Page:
Can Jr. handle center?
Chicago thinks he'll be upgrade over Swisher
Analysis by John Erardi • email@example.com • August 1, 2008
Ken Griffey Jr. will bat fifth and play mostly center field for the Chicago White Sox.
Based upon what he has shown as a Red this season, his shortcomings offensively can be hidden better batting fifth than they were batting third here.
But because every statistical fielding service says Griffey no longer has any range in the outfield, all indications are that he will be exposed even more playing center than he was playing right for the Reds. He presently ranks among the bottom third defensively among all National League right fielders.
One well-known and much-used statistical service goes so far as to rank Griffey 30th defensively among major-league right fielders this year. He ranked 25th in 2007 and didn't even finish in the top 30 in 2006.
Griffey himself was concerned that White Sox general manager Ken Williams wants him to play mostly center and fill in some in right and occasionally spell Jim Thome as the designated hitter.
"When I talked to Junior, he was very honest," the Sox general manager told the Chicago Sun-Times. "He said, 'Well, I've got to tell you, I don't know if you're going to see the guy from Seattle.' I said, 'We're not looking for that guy from Seattle.'"
Griffey hasn't played center field since 2006, when he was deemed no longer fast enough to cover the necessary ground.
There were some comments in the media Thursday stating that Chicago's U.S. Cellular Field is more spacious than Great American Ball Park, but that isn't true. The fielding services rate them about equal.
The White Sox left fielder, Carlos Quentin, is rated a below-average fielder, and right fielder Jermaine Dye is rated slightly above average. So Griffey won't be getting help from the corners.
The only advantage he brings the ChiSox is a modest boost offensively. Griffey isn't having a good year (.245 batting average, .355 on-base percentage, 15 home runs and 53 RBI), but it's better than the hitters he is replacing.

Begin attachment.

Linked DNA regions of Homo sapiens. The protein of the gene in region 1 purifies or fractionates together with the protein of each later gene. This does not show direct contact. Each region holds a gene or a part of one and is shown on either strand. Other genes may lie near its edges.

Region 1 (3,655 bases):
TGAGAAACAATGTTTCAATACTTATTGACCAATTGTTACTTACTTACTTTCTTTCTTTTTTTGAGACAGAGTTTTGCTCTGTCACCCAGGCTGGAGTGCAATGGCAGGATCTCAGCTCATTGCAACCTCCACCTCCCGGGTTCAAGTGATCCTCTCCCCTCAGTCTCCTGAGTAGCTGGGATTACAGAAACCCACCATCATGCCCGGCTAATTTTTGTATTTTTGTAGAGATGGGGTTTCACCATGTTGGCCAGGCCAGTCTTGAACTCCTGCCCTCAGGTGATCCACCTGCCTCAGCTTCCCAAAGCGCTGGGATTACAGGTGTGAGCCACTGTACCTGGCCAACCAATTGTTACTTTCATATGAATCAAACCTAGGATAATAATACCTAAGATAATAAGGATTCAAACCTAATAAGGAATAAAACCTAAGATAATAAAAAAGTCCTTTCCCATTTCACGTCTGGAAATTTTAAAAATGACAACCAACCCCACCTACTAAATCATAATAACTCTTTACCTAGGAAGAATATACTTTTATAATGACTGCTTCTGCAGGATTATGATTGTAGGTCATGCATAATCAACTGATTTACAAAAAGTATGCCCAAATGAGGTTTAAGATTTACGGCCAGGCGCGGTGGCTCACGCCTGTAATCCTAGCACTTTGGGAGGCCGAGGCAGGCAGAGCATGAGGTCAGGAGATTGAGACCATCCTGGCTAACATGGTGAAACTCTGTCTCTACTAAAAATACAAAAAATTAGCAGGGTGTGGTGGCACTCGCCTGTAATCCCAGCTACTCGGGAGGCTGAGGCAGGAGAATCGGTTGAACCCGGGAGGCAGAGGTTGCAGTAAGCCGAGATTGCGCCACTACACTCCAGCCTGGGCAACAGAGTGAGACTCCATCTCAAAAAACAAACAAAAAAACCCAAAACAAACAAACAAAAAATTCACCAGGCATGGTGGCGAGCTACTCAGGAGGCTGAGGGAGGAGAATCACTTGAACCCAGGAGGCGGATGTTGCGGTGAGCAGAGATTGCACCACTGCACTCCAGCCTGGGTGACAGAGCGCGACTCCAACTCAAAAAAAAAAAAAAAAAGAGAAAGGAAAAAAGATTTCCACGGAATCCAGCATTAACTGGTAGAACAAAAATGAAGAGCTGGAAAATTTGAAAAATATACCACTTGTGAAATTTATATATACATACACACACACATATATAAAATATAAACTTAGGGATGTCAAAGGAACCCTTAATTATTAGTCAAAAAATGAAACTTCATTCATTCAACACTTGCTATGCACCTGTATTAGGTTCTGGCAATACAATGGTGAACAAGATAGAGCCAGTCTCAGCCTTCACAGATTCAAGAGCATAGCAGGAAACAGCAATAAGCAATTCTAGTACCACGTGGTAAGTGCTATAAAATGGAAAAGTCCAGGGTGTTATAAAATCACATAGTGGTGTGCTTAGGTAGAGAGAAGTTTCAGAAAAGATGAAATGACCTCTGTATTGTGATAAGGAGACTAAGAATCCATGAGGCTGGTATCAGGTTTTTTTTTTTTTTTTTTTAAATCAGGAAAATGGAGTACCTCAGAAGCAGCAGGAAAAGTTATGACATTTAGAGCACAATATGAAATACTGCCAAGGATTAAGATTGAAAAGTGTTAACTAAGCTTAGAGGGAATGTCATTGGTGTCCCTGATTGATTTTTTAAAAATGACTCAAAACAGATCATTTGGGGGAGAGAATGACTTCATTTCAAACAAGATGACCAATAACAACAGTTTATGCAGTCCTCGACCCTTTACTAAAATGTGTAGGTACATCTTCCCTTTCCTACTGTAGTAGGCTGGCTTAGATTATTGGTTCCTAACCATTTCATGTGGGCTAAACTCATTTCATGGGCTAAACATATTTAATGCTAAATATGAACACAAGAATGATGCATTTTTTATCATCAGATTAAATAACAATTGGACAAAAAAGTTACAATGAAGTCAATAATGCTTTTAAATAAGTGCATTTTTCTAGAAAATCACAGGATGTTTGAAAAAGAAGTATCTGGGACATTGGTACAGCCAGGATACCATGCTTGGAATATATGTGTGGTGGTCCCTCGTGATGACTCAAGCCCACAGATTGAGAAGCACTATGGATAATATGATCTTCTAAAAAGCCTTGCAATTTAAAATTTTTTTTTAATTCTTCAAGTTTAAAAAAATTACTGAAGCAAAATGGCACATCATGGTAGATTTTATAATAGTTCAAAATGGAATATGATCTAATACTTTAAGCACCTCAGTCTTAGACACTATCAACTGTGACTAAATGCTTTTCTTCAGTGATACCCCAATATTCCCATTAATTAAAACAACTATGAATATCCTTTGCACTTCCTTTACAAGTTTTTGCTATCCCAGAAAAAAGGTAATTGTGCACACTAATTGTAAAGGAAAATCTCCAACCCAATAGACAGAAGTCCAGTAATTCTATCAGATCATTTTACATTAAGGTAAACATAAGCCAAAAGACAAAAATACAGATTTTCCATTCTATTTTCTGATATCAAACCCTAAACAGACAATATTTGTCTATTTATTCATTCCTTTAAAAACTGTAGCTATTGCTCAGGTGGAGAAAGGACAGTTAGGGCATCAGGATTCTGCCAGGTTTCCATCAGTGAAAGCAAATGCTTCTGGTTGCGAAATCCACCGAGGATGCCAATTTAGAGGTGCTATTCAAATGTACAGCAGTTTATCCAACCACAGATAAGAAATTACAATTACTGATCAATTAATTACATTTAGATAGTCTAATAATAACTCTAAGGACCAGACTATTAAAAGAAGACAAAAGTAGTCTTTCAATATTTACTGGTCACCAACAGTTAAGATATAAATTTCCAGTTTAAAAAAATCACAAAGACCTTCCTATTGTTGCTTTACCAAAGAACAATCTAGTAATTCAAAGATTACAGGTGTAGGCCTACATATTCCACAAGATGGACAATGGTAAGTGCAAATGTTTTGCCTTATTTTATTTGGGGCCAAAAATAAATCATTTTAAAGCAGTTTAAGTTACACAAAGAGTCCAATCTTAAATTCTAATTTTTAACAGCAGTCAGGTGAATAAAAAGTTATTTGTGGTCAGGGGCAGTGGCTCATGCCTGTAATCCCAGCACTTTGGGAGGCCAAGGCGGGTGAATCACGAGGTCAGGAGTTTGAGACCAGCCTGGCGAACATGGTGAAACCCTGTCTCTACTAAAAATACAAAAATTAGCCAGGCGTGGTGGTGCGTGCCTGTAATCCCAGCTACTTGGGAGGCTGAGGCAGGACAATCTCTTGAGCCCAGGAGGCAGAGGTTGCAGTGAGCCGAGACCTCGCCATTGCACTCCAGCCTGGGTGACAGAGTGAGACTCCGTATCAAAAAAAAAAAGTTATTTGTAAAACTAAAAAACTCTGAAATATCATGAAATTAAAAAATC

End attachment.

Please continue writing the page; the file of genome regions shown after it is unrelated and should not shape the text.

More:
The White Sox GM considers Griffey a defensive upgrade over Chicago center fielder Nick Swisher, but the statistical services don't agree with that assessment. They rate Swisher as league average.
Swisher apparently will be moved to first base to replace the slumping Paul Konerko. Swisher isn't hitting well, either, but he's hitting better of late.
One respected sabermetric service ranks the Reds' No. 3 hole hitters and right fielders (in both cases, almost exclusively Griffey) 23rd out of the major leagues' 30 teams this season.
That doesn't say much for Griffey. And yet, despite how much his power has eroded, he's still a decent upgrade over Konerko. If there's a net-plus in this for Chicago, that's where it lies.
Chicago entered Thursday 60-46 and leading the American League Central Division by 11/2 games over Minnesota. The White Sox are viewed as inferior to the AL West-leading Angels and whoever wins the AL East. But anything can happen if a team can make it to the postseason.
The White Sox are also fighting an intra-city war with the crosstown Cubs for fans and media attention. Some of that media already are proclaiming that while Griffey isn't the Cubs' Jim Edmonds in center field, he gives the franchise some buzz.
Overall, the Reds got good marks Thursday from sabermetricians who write blogs. These fellows pay close attention to all the numbers, including financial ones. Justin Inaz, who makes regular contributions to a sabermetric column that runs on Sundays in The Enquirer, said that "strictly from the vantage point of removing his salary and lack of performance from the roster, it looks like the Reds did well by this deal."
More Inaz: "I don't expect that the players they're receiving in return for Griffey (relief pitcher Nick Masset and Triple-A second baseman Danny Richar) will amount to much of anything, but given that they are making the league minimum, it doesn't matter all that much."